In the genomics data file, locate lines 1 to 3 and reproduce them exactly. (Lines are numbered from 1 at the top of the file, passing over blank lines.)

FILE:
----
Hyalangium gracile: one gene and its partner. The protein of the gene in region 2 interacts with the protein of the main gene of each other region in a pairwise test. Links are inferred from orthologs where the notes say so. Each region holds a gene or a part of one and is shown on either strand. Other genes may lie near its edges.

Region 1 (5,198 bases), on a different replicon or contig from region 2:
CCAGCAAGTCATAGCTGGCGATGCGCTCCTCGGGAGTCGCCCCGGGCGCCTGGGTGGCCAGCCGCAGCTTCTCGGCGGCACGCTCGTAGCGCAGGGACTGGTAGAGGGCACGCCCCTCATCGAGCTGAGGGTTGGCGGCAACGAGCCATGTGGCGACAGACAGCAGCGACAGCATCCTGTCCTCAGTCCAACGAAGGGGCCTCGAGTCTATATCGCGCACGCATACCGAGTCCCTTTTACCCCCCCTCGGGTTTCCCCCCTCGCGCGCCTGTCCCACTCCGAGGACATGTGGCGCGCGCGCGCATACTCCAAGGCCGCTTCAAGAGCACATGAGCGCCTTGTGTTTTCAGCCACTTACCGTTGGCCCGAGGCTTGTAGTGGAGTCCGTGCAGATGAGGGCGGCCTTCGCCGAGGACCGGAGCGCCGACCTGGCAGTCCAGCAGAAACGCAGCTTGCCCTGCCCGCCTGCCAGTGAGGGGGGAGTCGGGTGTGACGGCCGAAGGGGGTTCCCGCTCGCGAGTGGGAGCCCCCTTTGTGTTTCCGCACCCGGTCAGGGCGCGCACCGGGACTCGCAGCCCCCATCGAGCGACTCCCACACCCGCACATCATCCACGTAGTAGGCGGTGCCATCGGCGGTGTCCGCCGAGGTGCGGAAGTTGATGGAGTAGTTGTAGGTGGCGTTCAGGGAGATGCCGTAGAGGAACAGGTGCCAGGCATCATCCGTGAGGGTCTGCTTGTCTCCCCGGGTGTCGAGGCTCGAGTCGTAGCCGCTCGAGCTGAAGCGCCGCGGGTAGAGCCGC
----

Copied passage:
Hyalangium gracile: one gene and its partner. The protein of the gene in region 2 interacts with the protein of the main gene of each other region in a pairwise test. Links are inferred from orthologs where the notes say so. Each region holds a gene or a part of one and is shown on either strand. Other genes may lie near its edges.

Region 1 (5,198 bases), on a different replicon or contig from region 2:
CCAGCAAGTCATAGCTGGCGATGCGCTCCTCGGGAGTCGCCCCGGGCGCCTGGGTGGCCAGCCGCAGCTTCTCGGCGGCACGCTCGTAGCGCAGGGACTGGTAGAGGGCACGCCCCTCATCGAGCTGAGGGTTGGCGGCAACGAGCCATGTGGCGACAGACAGCAGCGACAGCATCCTGTCCTCAGTCCAACGAAGGGGCCTCGAGTCTATATCGCGCACGCATACCGAGTCCCTTTTACCCCCCCTCGGGTTTCCCCCCTCGCGCGCCTGTCCCACTCCGAGGACATGTGGCGCGCGCGCGCATACTCCAAGGCCGCTTCAAGAGCACATGAGCGCCTTGTGTTTTCAGCCACTTACCGTTGGCCCGAGGCTTGTAGTGGAGTCCGTGCAGATGAGGGCGGCCTTCGCCGAGGACCGGAGCGCCGACCTGGCAGTCCAGCAGAAACGCAGCTTGCCCTGCCCGCCTGCCAGTGAGGGGGGAGTCGGGTGTGACGGCCGAAGGGGGTTCCCGCTCGCGAGTGGGAGCCCCCTTTGTGTTTCCGCACCCGGTCAGGGCGCGCACCGGGACTCGCAGCCCCCATCGAGCGACTCCCACACCCGCACATCATCCACGTAGTAGGCGGTGCCATCGGCGGTGTCCGCCGAGGTGCGGAAGTTGATGGAGTAGTTGTAGGTGGCGTTCAGGGAGATGCCGTAGAGGAACAGGTGCCAGGCATCATCCGTGAGGGTCTGCTTGTCTCCCCGGGTGTCGAGGCTCGAGTCGTAGCCGCTCGAGCTGAAGCGCCGCGGGTAGAGCCGC